> sudo systemctl restart redis-server

> sudo systemctl enable redis-server

To view Redis memory config and statistics:

> redis-cli  
-> info memory

Debug Redis issues in the logs:

> sudo tail -f /var/log/redis/redis-server.log


Nothing to configure here, however ensure you are running Node.js v16

> node -v  


Nothing to configure here, check that you are running the latest PM2 version5.3.0

> pm2 --version  


Configure Elasticsearch 8.x as below:

> sudo nano /etc/elasticsearch/elasticsearch.yml <YOUR CLUSTER NAME> <YOUR NODE NAME>
bootstrap.memory_lock: true <LAN IP Address>
cluster.initial_master_nodes: ["<LAN IP ADDRESS>"]

Additional to the above configuration it can also be advantageous to change the Elasticsearch disk usage watermark (80% is default high) and the maximum number of shards per node (1000 is the default shard maximum) depending on your deployment.

> sudo nano /etc/elasticsearch/elasticsearch.yml  
cluster.routing.allocation.disk.threshold_enabled: true  
cluster.routing.allocation.disk.watermark.low: 93%  
cluster.routing.allocation.disk.watermark.high: 95%  
cluster.max_shards_per_node: 3000

Configure Java Virtual Machine settings as below, don’t exceed the OOP threshold of 31GB, this example will use 8GB suitable for Hyperion on the WAX Testnet and 50% of the servers memory:

> sudo nano /etc/elasticsearch/jvm.options


Allow the Elasticsearch service to lock the required jvm memory on the server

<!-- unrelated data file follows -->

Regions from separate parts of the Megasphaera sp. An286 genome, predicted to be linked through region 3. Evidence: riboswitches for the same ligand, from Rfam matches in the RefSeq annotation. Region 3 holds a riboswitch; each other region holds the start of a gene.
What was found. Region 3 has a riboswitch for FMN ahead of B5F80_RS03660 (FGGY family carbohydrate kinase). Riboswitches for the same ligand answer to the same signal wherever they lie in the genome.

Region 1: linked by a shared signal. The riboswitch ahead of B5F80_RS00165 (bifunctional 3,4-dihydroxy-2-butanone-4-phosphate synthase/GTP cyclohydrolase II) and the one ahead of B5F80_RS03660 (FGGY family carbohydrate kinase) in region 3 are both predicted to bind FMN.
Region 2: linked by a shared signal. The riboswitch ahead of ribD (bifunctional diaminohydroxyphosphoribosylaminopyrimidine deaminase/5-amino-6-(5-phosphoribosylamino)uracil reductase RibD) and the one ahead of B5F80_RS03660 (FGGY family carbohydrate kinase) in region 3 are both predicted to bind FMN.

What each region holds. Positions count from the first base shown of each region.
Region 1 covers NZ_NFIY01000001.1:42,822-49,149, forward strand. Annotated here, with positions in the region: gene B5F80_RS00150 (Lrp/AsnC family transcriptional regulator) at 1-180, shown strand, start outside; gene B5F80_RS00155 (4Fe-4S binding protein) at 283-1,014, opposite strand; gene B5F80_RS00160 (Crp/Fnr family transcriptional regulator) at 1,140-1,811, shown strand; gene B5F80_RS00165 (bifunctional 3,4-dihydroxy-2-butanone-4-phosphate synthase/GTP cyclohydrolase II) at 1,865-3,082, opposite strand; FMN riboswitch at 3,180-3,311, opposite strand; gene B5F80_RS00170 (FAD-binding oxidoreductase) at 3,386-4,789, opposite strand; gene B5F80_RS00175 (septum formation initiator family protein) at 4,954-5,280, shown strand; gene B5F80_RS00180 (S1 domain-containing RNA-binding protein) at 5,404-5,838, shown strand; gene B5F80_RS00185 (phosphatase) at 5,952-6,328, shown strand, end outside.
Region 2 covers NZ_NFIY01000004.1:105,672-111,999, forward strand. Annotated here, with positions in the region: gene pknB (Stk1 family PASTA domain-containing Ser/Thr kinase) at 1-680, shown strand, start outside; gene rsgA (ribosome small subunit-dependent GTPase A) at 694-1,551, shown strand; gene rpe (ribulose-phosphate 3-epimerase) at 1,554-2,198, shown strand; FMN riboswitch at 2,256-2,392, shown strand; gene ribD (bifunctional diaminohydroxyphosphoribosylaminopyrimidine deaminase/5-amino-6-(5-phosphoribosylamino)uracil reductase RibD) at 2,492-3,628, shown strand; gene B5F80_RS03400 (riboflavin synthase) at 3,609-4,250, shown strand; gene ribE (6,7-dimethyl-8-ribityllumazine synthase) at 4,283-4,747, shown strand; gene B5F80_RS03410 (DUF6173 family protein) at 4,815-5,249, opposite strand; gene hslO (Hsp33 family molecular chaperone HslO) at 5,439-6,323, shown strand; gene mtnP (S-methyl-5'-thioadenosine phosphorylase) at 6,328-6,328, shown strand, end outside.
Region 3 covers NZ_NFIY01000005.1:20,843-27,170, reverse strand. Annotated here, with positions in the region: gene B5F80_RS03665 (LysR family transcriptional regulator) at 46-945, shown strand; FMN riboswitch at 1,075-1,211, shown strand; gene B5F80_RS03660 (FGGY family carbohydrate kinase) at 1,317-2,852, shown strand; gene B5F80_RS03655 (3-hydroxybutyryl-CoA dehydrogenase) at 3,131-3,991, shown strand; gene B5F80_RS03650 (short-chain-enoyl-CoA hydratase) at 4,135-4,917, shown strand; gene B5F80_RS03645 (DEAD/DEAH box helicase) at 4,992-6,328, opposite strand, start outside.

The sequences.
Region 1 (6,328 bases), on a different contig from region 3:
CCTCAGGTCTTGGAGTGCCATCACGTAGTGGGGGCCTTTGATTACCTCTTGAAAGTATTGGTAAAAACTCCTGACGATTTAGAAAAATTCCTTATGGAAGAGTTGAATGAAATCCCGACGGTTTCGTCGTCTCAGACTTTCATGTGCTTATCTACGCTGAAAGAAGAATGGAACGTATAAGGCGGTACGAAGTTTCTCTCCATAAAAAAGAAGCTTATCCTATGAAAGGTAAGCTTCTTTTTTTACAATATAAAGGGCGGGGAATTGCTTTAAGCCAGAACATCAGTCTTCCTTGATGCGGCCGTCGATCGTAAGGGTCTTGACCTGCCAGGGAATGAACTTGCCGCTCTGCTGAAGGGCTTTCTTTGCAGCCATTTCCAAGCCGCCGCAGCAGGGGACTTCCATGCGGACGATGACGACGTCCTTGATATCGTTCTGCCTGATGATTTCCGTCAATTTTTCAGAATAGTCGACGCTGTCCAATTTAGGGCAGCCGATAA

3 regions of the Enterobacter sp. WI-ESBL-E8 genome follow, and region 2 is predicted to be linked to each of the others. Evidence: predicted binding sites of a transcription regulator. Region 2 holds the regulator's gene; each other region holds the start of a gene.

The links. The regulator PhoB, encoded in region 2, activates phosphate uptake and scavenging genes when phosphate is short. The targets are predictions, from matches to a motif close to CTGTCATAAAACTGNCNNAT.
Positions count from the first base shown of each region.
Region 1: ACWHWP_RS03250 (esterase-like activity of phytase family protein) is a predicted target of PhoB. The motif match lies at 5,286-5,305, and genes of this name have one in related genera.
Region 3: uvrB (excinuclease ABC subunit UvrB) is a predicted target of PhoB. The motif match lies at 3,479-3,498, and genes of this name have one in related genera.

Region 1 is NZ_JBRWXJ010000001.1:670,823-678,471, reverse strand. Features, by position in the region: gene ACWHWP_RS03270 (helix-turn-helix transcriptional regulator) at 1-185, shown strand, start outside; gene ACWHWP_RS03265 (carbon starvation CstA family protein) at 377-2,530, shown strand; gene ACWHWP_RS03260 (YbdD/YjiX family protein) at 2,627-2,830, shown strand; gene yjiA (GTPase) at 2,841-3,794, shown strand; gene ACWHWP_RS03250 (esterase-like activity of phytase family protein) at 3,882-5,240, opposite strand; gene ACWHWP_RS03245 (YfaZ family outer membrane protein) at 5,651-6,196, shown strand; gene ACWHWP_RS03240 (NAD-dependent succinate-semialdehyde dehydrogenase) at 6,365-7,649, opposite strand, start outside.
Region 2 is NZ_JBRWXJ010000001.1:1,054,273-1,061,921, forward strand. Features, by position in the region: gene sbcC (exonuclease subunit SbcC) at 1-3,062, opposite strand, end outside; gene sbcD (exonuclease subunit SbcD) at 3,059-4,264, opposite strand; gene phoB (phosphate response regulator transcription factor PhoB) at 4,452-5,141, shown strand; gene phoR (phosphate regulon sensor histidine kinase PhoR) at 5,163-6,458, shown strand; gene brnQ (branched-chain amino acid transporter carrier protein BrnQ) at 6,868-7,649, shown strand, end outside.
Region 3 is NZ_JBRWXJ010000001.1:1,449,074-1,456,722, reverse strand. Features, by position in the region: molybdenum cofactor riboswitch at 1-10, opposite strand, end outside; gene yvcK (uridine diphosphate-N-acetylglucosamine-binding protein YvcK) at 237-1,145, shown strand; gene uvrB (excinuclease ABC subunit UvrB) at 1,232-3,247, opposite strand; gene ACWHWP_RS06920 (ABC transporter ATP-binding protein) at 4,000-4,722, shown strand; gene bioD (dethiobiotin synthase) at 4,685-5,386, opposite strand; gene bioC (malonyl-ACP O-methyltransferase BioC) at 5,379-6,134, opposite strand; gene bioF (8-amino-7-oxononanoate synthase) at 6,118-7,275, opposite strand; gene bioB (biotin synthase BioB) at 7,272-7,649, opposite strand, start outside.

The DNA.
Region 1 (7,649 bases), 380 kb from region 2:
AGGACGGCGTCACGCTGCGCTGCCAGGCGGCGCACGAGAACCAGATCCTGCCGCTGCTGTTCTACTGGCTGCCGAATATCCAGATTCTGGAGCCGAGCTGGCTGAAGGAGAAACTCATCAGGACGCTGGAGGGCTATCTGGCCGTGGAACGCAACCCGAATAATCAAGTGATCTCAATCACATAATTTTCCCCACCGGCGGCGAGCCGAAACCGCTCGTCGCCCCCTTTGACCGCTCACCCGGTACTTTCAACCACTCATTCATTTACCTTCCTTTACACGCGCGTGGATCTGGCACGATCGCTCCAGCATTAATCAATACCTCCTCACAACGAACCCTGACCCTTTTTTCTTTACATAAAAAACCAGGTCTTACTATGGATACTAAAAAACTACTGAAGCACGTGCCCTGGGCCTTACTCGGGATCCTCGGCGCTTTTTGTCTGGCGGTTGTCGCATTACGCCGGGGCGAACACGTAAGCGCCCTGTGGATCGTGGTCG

> sudo systemctl edit elasticsearch


Systemctrl configuration below:

#Reload Units
> sudo systemctl daemon-reload

#Start Elasticsearch
> sudo systemctl start elasticsearch.service

#Start Elasticsearch automatically on boot
> sudo systemctl enable elasticsearch.service

Check that Elasticsearch is running:

> sudo systemctl status elasticsearch.service

Debug Elasticsearch issues in the logs:

> sudo tail -f /var/log/elasticsearch/gc.log

> sudo tail -f /var/log/elasticsearch/<YOUR CLUSTER NAME>.log

Test the Rest API which by default will require access to the Elasticsearch cluster certificate and run as root for access to the cert:

> sudo su -

root@>  curl --cacert /etc/elasticsearch/certs/http_ca.crt -u elastic https://<LAN IP Address>:9200

**Enter "elastic" superuser password***
Enter host password for user 'elastic':
  "name" : "<YOUR NODE NAME>",
  "cluster_name" : "<YOUR CLUSTER NAME>",
  "cluster_uuid" : "exucKwVpRJubHGq5Jwu1_Q",
  "version" : {
    "number" : "8.10.1",
    "build_flavor" : "default",
    "build_type" : "deb",
    "build_hash" : "a94744f97522b2b7ee8b5dc13be7ee11082b8d6b",
    "build_date" : "2023-09-14T20:16:27.027355296Z",
    "build_snapshot" : false,
    "lucene_version" : "9.7.0",
    "minimum_wire_compatibility_version" : "7.17.0",
    "minimum_index_compatibility_version" : "7.0.0"
  "tagline" : "You Know, for Search"